This site consists of typescripts of interviews conducted 1967–72 with Indians in Oklahoma regarding their history and culture. It focuses on four areas: traditional way of life, changes in life and culture since the end of the reservation, contemporary life and culture, and beliefs about the past. Also included is a list of tape recordings of contemporary activities, such as council meetings and traditional ceremonies. All tribes currently residing in Oklahoma were included, with detailed coverage of selected tribes. Transcripts are arranged by tribe and can be browsed or searched by keyword (including through the full text of the transcripts). Although visually unexciting, the site contains a wealth of information not available elsewhere. Recommended for all libraries.—Jean S. Kiesel, University of Louisiana at Lafayette
European History Primary Sources (EHPS). A combined effort of the Library and the Department of History and Civilisation of the European University Institute. Reviewed Apr. 23, 2010.
Part of the WWW Virtual Library: History, this site provides links to free scholarly websites of digitized primary documents and online digital archives on European history. Researchers browse by country, language, period, subject, or type of source. Advanced searching features include a combined categories search and a free-text search that scours website titles and tags. All digital archives bibliographic entries and libraries listed can be jointly searched via a special Google search engine. Brief descriptions and categories accompany the link to each website. Follow EHPS on Twitter and Facebook or obtain an RSS feed to keep updated on regularly added content. Recommended for all libraries. —Isabelle Flemming, Ela Area Public Library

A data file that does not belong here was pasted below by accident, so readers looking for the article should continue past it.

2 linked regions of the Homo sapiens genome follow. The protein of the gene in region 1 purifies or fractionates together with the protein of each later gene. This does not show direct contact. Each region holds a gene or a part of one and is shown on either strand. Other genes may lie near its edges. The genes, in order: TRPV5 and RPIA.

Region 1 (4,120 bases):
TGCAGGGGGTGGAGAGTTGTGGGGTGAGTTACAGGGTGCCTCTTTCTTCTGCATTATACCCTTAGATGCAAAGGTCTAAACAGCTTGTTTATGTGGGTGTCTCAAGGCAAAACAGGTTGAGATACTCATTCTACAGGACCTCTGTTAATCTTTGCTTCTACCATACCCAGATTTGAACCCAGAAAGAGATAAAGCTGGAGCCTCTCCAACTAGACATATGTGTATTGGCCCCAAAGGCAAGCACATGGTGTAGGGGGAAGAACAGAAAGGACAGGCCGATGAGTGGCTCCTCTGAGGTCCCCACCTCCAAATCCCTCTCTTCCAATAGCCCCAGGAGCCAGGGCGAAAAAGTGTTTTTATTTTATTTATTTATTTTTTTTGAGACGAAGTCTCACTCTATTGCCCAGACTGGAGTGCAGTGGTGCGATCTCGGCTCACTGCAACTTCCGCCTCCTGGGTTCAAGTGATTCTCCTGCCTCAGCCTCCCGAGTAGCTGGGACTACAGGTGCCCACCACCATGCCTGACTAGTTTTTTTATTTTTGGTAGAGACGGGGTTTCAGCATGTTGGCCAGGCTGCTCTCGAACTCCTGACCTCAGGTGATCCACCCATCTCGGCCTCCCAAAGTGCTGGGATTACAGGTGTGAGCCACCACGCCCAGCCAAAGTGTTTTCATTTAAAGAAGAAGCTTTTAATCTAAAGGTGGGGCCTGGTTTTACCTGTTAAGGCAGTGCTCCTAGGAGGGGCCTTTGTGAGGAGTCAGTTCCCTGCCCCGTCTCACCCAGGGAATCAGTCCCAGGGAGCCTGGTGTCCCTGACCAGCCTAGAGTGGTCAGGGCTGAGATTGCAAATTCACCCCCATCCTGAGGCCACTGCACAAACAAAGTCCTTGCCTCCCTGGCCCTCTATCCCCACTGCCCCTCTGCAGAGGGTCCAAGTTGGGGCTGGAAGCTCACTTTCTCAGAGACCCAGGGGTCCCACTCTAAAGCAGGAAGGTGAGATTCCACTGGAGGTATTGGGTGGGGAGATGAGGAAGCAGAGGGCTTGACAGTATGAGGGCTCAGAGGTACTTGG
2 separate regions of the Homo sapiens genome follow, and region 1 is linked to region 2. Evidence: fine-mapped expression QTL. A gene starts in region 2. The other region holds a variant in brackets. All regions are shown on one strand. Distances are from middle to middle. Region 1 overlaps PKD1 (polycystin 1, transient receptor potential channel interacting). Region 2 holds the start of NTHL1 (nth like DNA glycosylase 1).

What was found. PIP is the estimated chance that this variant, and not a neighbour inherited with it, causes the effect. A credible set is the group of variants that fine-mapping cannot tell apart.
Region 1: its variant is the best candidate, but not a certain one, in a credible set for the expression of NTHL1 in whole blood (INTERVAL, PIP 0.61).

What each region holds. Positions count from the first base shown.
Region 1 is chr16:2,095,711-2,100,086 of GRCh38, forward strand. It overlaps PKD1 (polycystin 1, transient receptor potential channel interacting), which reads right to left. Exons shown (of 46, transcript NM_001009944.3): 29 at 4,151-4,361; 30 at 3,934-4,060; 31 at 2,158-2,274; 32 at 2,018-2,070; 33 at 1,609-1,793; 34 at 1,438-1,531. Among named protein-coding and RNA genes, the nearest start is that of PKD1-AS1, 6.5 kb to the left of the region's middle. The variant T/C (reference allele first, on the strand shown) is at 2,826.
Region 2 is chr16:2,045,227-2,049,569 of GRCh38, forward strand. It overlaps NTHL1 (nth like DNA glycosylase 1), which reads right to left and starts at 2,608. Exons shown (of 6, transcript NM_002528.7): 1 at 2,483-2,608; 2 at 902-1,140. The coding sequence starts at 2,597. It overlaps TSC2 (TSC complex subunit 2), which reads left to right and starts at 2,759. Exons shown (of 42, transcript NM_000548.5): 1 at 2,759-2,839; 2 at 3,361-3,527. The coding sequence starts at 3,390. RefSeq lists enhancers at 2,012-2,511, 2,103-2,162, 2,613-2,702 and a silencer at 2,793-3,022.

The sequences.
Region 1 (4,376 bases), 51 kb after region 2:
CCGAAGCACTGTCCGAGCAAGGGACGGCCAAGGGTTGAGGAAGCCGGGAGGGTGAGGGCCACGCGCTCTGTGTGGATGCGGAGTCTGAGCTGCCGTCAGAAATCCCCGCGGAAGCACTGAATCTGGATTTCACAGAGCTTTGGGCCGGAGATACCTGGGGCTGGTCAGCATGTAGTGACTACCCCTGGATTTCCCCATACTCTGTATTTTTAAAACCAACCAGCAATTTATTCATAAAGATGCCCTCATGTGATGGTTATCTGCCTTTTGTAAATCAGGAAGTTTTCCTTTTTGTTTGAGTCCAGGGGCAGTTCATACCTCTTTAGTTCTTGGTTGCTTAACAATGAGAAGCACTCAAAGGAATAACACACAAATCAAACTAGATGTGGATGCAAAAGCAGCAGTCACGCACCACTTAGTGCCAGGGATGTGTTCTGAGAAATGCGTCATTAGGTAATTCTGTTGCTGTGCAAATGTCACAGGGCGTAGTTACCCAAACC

Making of History 1989: Fall of Communism in Eastern Europe. George Mason University. Reviewed Apr. 23, 2010.
Funded by a grant from the National Endowment for the Humanities, this collection, created by George Mason University, explores the events in the 1980s that culminated in the end of communist rule in Eastern Europe in 1989. Easy to navigate, this site provides sources offering a variety of perspectives relevant to the final collapse of communist control. Features include primary documents translated into English, video interviews with scholars of Eastern European Studies, and case studies of specific events. These secondary sources add a wealth of information and demonstrate the significance of the primary sources. Teaching modules with lesson plans, bibliographies, and other aids, make this an ideal resource for instruction, especially to high school or undergraduate students. Recommended for all libraries.—Isabelle Flemming, Ela Area Public Library
Montreal Institute for Genocide and Human Rights Studies. Reviewed Apr. 28, 2010.